Cenopalpus pulcher

Cenopalpus pulcher Canestrini and Fanzago

(Formerly known as Brevipalpus geisenheyneri Baker & Pritchard).

Common name: The flat scarlet mite.

Taxonomic placing: Acari, Prostigmata, Tetranychoidea, Tenuipalpidae.

Geographical distribution: Cosmopolitan, except Australia and New Zealand, and more recently in the western USA.

Host plants: Mainly Rosaceae, especially apple, pear and quince (Cydonia oblonga Mill.), and about 20 other plant species.

Morphology The female body is dark-red, about 0.32 mm in length, the male somewhat smaller. The female dorsum bears large polygonal reticulations that are more prominent at mid-dorsum. The dorsal setae are narrowly lanceolate, the palpi are 4-segmented, and the ventral and genital shields are distinct. The prodorsum of the male is reticulated, whereas the hysteronotum is divided into an anterior reticulated part and a posterior part with only vague lines.

Life history: The flat scarlet mite, which is mostly sedentary, usually raises 2 or 3 annual generations. At 25ºC a generation takes about 6-7 weeks and fecundity comes to 18 eggs/female. The mite often lives in groups, aggregating along the leaves’ midrib, overwintering on the bark of trees and other protected sites. It can survive temperatures as low as -30°C. In spring the mites become active, feed on the foliage and fruits, their numbers peaking in late summer.

Economic importance: The feeding of the mite results in necrotic areas at the bases of the leaves, which then shrivel and may drop prematurely. Feeding on fruits causes severe russet, reductions in quality, and also affects tree health. In some regions it is an important pest of apple, apricot, grape, loquat (Eriobotrya japonica (Thunb.) Lindl.)), quince (Cydonia oblonga Mill.) and pear. Heavy infestations, which appear in mid-summer, are relatively rare.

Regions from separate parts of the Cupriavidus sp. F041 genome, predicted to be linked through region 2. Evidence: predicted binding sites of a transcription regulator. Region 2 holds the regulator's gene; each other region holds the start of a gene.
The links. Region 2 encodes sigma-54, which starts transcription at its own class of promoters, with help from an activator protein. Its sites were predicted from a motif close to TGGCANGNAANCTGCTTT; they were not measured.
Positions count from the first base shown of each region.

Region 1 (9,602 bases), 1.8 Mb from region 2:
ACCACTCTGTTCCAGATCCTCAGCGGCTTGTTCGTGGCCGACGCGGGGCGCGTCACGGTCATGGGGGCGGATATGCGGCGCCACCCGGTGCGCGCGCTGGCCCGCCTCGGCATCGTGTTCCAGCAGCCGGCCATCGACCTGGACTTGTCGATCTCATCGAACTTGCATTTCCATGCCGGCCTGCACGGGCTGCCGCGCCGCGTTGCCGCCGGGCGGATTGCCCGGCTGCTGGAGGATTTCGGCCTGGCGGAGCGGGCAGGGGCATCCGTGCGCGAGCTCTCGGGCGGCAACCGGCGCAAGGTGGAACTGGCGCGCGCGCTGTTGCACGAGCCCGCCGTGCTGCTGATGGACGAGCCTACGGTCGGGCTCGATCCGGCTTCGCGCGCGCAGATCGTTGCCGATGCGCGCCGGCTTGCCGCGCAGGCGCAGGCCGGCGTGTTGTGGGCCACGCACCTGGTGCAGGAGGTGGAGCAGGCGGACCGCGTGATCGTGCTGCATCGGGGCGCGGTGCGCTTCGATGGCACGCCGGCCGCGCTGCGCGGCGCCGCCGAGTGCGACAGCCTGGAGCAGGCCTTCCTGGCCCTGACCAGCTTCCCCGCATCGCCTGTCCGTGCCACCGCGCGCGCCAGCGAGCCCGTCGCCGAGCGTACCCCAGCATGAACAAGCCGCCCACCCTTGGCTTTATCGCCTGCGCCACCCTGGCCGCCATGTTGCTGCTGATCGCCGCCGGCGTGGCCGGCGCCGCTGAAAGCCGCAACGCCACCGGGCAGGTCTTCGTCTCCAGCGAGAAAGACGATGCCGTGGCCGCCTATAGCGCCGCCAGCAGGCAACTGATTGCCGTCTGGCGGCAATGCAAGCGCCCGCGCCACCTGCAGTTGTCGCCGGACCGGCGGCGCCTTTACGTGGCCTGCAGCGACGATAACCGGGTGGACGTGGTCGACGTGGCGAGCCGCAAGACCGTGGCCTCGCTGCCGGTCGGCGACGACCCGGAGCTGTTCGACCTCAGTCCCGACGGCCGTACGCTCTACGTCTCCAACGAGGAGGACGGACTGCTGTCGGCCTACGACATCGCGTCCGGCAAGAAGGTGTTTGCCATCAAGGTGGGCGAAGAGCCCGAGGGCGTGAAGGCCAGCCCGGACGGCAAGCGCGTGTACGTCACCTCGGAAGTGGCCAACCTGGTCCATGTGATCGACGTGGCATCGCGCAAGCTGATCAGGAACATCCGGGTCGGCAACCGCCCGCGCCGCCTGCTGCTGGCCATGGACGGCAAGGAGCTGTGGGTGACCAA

Chemical control: Chemical treatments (such as white oils or spirotetramat) should be applied after flowering, when the mites are moving from the wood to the foliage. Sulfur is still sometimes used for control.

Biological control: Several Phytoseiidae and Stigmaeidae (such as Agistemus exsertus) attack C. pulcher and sometimes reduce its numbers. The phytoseiid Galendromus (=Typhlodromus) pyri (Scheuten), occurs in selectively sprayed apple orchards in some regions and is the key natural enemy of the pest, because it has developed resistance to organophosphate insecticides. In addition, the pest is preyed on by other generalist predators, such as Aeolothrips intermedius Bagnall (Thysanoptera, anthocorids, mirids and spiders.


Arabuli, T. and Tskitishvili, M. 2008. Quantitative dynamic of Cenopalpus pulcher (Acari: Tenuipalpidae) on the quince (Cydonia oblonga). Proceedings of the Institute of Zoology 23: 74-76.

Bajwa, WI, Krantz, GW, Kogan, M. 2001. Discovery of Cenopalpus pulcher (C. & F.) (Acari: Tenuipalpidae) in the New World. Proceedings of the Entomological Society of Washington 103: 754-756.

Bayan, A. 1984. Biological studies on Cenopalpus pulcher Can. and Fanz. (Tenuipalpidae-Acari), as a pest on apples in Lebanon. Arab Journal of Plant Protection 2: 28-31.

Bournier, A., Lacasa, A. and Pivot, Y. 1979. Régime alimentaire d’un thrips prédateur Aeolothrips intermedius ([Thys.: Aeolothripioas). Entomophaga 24: 353-361.

El-Kady, M.H., Hekal, I.H. and Nassar, M.E.S. 1979. Chemical control of flat mite Cenopalpus pulcher (C. and F.) on apple trees (Acarina, Tenuipalpidae). Agricultural Research Review 55: 91-93.

El-Laithy, A.Y. and Fouly, A.H. 1998. Aggregation pattern and minimum size estimates of the false spider mite Brevipalpus pulcher (Acari: Tenuipalpidae) and associated predatory mites in apple orchards. Phytophaga Palermo 8:155-164.

Jeppson, L., Keifer, H., and Baker, E. 1975. Mites Injurious to Economic Plants. University of California Press, Berkeley and Los Angeles, CA., pp.614 + plates.

Zaher, M., Soliman, Z., and El-Safi, G. 1974. Biological studies on Cenopalpus pulcher (Canestrini and Fanzago). Bulletin de la Societe Entomologique d’Egypte 58: 367-373.